Category Archives: Auto photos 1885 – 1920
Today we have another installment of our ongoing series about the weirdly wonderful world of cycle cars. The top photo comes to us courtesy of Adrian Ward and even though it does not fit the strict definition a cycle car it sure is an interesting little car. Unfortunately, we cannot find any details about this machine and based on the extremely high hood line, we think the inline four might be either an overhead valve design or perhaps even use an overhead cam.
Certainly the charming young lady behind the wheel isn’t revealing any of the car’s secrets, although she looks quite the daredevil in her skull-and-crossbones helmet. We invite any of our readers who might know a little more about the “Hefling Special” to enlighten us about it’s origins and eventual fate of the car and it’s pretty pilot.
Below, you can examine a few more pages from that definitive article on the type from the January 15, 1914 issue of The Automobile magazine that appeared in part one of this series. You can read about the many different makes and the almost endless variety of engine placements, seating arrangements and steering and suspension systems that were employed. This creative approach mirrors that of the larger cars of the day and is a fundamental factor in our fascination with this Pre-war era; a time when there was no design rulebook and innovation and experimentation were the norm.
The center image (above) shows the side-mounted amidship engine placement of the Cricket car, a larger picture of which can be seen (center, below) . A brief paragraph on the third page (above) describes it’s transatlantic origins. Photos at the bottom of that same page show the Trumbull, built by the American Cyclecar Company of Bridgeport, Connecticut, which displays a much more conventional appearance. The Scripps-Booth “Rocket” gets a mention on that page as well, the product of a manufacturer whose penchant for the unconventional included the bizarre 1913 Bi-Autogo.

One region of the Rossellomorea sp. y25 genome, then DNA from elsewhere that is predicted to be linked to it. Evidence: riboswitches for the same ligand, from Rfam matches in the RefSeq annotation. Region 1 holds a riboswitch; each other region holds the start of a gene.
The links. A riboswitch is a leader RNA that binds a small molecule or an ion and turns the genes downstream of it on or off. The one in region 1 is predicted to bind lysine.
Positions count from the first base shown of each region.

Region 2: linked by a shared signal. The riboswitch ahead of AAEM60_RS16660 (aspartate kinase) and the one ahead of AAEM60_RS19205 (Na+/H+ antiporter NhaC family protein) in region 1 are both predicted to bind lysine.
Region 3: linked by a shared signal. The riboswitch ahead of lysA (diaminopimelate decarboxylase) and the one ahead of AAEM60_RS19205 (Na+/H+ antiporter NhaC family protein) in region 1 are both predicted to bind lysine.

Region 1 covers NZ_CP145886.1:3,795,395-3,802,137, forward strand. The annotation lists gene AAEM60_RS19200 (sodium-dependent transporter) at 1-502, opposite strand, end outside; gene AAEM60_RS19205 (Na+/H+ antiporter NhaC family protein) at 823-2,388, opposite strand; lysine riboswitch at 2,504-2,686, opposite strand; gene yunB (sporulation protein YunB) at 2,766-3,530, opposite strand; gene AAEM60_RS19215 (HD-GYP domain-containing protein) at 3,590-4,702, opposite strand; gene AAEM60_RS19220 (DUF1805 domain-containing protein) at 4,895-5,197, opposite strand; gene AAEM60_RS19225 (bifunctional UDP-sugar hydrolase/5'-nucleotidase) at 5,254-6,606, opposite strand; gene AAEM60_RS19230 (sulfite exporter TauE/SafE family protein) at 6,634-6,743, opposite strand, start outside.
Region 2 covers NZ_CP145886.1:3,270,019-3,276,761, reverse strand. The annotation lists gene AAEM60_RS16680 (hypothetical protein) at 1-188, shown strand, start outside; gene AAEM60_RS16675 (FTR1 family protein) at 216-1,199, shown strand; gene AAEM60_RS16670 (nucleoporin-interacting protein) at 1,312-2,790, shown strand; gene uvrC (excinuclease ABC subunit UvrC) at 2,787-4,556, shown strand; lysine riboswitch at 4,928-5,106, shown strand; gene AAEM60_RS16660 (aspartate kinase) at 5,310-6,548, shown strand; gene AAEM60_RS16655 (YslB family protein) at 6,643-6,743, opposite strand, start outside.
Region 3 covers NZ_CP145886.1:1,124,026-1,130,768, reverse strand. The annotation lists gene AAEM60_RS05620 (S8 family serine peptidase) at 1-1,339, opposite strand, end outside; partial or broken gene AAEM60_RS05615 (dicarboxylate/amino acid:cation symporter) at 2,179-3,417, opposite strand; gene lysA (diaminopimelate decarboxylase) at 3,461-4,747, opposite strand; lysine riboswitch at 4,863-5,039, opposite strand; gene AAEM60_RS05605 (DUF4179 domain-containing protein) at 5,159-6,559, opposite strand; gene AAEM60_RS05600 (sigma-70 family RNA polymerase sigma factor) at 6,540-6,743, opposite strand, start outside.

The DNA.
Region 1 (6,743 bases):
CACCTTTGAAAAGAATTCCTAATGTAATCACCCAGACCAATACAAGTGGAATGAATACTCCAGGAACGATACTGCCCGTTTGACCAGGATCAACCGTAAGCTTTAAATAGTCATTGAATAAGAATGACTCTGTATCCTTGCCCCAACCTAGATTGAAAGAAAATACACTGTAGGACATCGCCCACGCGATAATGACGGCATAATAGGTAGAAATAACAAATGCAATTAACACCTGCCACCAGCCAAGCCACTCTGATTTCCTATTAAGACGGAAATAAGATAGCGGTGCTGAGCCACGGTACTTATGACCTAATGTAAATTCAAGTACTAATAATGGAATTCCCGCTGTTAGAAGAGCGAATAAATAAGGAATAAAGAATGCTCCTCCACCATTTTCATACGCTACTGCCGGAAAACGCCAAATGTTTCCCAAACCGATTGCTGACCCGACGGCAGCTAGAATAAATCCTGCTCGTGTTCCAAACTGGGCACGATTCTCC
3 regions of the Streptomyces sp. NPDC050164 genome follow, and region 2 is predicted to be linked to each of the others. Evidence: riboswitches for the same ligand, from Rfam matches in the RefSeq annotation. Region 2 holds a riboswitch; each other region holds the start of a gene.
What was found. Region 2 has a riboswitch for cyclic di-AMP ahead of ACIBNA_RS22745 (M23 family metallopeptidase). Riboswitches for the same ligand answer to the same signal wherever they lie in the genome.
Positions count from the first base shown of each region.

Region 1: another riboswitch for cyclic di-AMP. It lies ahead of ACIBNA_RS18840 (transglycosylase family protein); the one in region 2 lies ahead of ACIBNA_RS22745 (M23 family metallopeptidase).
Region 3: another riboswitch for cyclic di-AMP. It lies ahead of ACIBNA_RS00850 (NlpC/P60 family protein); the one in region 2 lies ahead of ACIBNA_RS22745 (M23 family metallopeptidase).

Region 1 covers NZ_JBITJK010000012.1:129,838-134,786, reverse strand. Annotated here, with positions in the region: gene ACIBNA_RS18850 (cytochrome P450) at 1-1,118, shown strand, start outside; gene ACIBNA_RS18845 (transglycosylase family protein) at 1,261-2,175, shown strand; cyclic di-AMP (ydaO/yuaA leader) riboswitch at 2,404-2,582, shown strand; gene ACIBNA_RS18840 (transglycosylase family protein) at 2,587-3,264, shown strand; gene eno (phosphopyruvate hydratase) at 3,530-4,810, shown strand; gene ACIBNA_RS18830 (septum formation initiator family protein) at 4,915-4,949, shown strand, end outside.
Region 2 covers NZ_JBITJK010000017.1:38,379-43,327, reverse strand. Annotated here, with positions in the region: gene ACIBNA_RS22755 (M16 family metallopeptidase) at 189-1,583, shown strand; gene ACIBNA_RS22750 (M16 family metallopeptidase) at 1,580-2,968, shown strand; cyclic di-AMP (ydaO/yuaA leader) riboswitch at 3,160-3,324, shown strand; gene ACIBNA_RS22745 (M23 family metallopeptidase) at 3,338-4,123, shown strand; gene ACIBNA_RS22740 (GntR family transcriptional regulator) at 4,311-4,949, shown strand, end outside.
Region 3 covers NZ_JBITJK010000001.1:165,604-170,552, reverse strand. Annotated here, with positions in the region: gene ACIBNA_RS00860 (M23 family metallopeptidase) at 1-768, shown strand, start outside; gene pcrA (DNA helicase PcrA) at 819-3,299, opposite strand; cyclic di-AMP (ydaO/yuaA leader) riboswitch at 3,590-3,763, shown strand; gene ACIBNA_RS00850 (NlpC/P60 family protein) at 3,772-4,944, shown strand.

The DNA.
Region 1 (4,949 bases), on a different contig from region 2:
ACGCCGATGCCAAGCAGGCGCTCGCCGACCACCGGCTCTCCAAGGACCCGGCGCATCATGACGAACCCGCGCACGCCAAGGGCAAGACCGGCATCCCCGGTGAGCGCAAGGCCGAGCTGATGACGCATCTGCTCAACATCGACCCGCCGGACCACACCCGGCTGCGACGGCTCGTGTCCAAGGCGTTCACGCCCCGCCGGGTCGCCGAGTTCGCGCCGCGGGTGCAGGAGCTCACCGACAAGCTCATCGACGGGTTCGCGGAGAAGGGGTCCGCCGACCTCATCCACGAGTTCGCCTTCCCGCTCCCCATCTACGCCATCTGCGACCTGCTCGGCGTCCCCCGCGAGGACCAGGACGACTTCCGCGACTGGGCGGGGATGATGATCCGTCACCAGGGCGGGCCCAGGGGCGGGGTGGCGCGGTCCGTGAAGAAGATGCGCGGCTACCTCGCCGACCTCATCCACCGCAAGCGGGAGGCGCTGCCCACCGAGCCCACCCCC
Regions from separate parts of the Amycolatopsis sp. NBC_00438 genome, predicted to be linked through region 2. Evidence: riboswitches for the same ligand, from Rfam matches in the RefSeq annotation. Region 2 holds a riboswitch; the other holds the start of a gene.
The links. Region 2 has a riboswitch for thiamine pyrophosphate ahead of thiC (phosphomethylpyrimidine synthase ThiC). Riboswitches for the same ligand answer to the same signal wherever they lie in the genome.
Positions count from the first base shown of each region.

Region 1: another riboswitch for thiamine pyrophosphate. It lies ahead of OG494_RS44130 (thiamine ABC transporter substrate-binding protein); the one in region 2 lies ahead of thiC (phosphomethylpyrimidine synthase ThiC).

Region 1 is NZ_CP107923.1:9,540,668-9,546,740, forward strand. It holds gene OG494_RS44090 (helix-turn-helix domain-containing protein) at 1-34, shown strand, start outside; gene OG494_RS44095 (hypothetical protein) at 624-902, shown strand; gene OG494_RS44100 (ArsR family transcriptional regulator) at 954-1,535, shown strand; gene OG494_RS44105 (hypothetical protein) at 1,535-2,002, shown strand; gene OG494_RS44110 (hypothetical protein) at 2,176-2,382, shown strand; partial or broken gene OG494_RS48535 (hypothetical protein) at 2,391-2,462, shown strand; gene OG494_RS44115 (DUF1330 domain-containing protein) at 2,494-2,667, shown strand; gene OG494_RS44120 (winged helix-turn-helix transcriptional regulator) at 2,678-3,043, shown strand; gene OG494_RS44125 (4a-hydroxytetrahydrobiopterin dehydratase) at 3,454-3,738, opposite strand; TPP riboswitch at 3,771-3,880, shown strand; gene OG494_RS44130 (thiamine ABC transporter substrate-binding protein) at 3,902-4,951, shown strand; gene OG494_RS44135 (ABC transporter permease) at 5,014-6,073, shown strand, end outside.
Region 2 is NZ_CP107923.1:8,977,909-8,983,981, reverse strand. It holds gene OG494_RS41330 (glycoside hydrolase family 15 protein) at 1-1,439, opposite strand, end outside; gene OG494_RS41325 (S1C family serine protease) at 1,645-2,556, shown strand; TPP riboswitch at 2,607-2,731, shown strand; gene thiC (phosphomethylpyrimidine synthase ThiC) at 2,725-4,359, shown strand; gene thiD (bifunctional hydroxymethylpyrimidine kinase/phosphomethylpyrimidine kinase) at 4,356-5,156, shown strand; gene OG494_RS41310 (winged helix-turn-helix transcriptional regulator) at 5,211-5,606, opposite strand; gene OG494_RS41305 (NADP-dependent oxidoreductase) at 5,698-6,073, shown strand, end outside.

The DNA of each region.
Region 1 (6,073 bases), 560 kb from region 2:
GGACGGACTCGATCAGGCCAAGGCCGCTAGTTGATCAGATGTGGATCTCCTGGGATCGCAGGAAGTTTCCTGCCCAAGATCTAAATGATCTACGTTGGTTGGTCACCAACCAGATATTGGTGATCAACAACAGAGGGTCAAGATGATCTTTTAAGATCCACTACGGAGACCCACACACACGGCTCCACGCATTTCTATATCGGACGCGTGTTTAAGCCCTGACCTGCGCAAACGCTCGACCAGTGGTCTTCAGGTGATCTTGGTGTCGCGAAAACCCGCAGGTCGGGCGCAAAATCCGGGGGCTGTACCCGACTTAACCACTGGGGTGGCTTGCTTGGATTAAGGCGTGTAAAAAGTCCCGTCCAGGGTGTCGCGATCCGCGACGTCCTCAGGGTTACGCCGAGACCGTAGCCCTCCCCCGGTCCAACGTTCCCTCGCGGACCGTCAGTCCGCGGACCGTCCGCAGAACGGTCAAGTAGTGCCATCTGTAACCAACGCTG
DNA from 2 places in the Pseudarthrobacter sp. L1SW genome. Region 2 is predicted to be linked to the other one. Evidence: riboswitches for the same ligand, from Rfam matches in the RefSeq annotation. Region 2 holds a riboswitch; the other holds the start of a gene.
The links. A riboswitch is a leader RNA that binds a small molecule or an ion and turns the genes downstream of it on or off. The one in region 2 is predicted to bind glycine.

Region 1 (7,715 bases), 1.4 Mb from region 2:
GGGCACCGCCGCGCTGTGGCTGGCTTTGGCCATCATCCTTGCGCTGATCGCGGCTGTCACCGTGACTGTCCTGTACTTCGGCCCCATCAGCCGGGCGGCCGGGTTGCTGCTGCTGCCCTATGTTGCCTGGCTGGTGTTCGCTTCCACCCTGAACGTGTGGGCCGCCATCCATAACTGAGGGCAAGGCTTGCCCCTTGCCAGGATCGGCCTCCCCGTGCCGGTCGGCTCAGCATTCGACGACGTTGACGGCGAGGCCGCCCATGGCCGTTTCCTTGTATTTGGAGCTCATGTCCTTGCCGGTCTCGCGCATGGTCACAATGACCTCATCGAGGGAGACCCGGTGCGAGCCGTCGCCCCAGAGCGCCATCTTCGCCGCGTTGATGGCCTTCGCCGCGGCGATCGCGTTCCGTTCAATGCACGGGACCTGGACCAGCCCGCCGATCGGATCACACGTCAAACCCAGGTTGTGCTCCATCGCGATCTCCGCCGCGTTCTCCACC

In the first thumbnail (below). you can clearly see the incredibly light construction of the frame and front suspension of the Falcon cyclecar that figured so prominently in part one of this series. It makes us wonder how durable it would have been in the long run, had not larger and more conventional cars like the Model “T” Ford made cyclecars obsolete.
Lastly, we have another mystery cycle car whose passenger accommodations reminds us of other cycle cars where the passenger also precedes the driver. This one is decidedly French and comes to us from the National Library of France. What caught our eye is the extreme rearward placement of the driver. The cheerful and confident expressions of both occupants seem to belie the total lack of wheel mounted brakes!
This 1907 Thomas 60 h.p. 7 passenger touring utilized a 118″ w.b. chassis that was quite similar to the 1908 New York to Paris Race Thomas, that we have been covering in in the series about the race. For our readers interested in the mechanical details of the Thomas, we have included a three page article, which was published in the Oct. 31, 1906 Horseless Age Magazine, telling all the details of the new 1907 car and the changes from the 1906 model.
The Thomas in the photo, courtesy of the Hennepin County Library, shows a car filled with the wives of members of the Elks Club. They were in Stillwater, MN., for a convention and are seen here out for a ride to see the sights in the city, which is just northeast of Minneapolis.